Taken together, these excerpts from Hanley reveal a multi-faceted understanding of colonialism that glitters with accuracy.  Eschewing both the "on balance" opinion-drawing of Miller and the focused accusations of Beauttah, Hanley sees: (1) opportunities for a modern life, in contrast to traditional, pre-modern living, as being a good thing, despite the risks, (2) colonized peoples enjoying the benefits of those opportunities, despite resenting having these benefits and risks forced upon them, (3) white men as having no legitimacy to press those opportunities and risks upon non-whites, and (4) the inevitability of white men having to give up trying.  In essence, Hanley achieves the same understanding as Tayeb Salih, who - writing about colonialism in the Sudan in his masterpiece novel Season of Migration to the North - typically offered his insight with more poetry and concision: "[T]he [British] coming too was not the tragedy as we imagine, nor yet a blessing as they imagine."  (p. 60.)

The conflict inherent in this position - I cannot bestow benefits without costs too high; I cannot receive benefits without losses too great - is wrenching.    A mere glance at the current states of constant war in Somalia and the Sudan, and the abysmal governance in Kenya - and at the thousands of refugees, impoverished, starving and violence-traumatized people  in these countries - confirms that, had a resolution to this fundamental conflict been possible, people on both sides of the colonial equation would have been better off.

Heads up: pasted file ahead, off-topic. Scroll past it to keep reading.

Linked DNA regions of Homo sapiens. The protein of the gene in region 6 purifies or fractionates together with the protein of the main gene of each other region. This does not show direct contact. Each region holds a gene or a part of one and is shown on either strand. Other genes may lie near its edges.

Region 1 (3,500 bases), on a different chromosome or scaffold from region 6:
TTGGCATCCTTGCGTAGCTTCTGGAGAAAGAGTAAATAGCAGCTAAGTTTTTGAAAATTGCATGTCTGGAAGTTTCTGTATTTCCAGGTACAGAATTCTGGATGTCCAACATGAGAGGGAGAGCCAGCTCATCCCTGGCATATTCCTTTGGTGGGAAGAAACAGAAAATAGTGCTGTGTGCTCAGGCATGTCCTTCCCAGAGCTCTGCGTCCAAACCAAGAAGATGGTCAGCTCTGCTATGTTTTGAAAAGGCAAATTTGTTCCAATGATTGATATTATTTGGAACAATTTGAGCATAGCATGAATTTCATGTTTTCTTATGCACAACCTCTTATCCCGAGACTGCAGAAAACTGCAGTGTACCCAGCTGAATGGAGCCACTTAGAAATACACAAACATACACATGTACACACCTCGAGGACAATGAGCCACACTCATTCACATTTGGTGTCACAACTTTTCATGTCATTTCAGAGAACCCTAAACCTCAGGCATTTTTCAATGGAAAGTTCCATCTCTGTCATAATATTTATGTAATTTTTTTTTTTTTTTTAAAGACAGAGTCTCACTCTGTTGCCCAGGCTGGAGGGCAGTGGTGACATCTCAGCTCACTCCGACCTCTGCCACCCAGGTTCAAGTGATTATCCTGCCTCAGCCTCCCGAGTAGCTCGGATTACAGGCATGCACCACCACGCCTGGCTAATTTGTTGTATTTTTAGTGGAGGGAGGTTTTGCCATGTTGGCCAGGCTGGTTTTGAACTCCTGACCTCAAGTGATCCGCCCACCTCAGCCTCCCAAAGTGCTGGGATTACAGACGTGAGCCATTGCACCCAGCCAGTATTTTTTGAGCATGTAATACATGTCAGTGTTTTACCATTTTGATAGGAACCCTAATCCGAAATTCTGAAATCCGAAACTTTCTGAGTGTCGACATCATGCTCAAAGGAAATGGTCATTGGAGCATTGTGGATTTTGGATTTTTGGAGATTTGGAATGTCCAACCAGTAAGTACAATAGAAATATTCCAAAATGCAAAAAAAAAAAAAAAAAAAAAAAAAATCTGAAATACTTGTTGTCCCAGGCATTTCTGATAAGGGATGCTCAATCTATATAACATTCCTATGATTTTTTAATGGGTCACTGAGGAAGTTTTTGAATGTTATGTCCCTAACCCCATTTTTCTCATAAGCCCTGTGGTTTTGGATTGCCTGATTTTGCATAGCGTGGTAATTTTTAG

But to say that is a little like saying (I don't want to push the analogy too far) that, had Communism been able to work out its kinks, the world would have been a better place.  On balance, colonialism wasn't (and isn't) a blessing, any more than Communism was (and is) a blessing.  They are both systems that can be shown viable in abstract form, but the models can't be applied in practice.

The reason is that this basic conflict of being unable either to convey or receive benefits without costs and losses being unacceptable is a dynamic that pervasively poses obstacles to human engagement.  It's not merely the fly in the ointment of colonialism; it's a feature common to all aspects of the the human landscape, be they familial, professional, economic, sexual, creative, political or ecological.  Negotiating this conflict is an integral part of human engagement with "others" - be they our parents, our neighbors, our employers, our creditors, our lovers, our collaborators, our politicians or our environmental resources.

And negotiations notoriously end, neither in victory nor defeat, but in compromise: neither tragedies, nor blessings, they are simple enablers to living.  Hanley's wisdom comes in accepting this fact with ambivalence.

(Drawing of Gerald Hanley by John Huston, 1970s, from Warriors)    

Worth rereading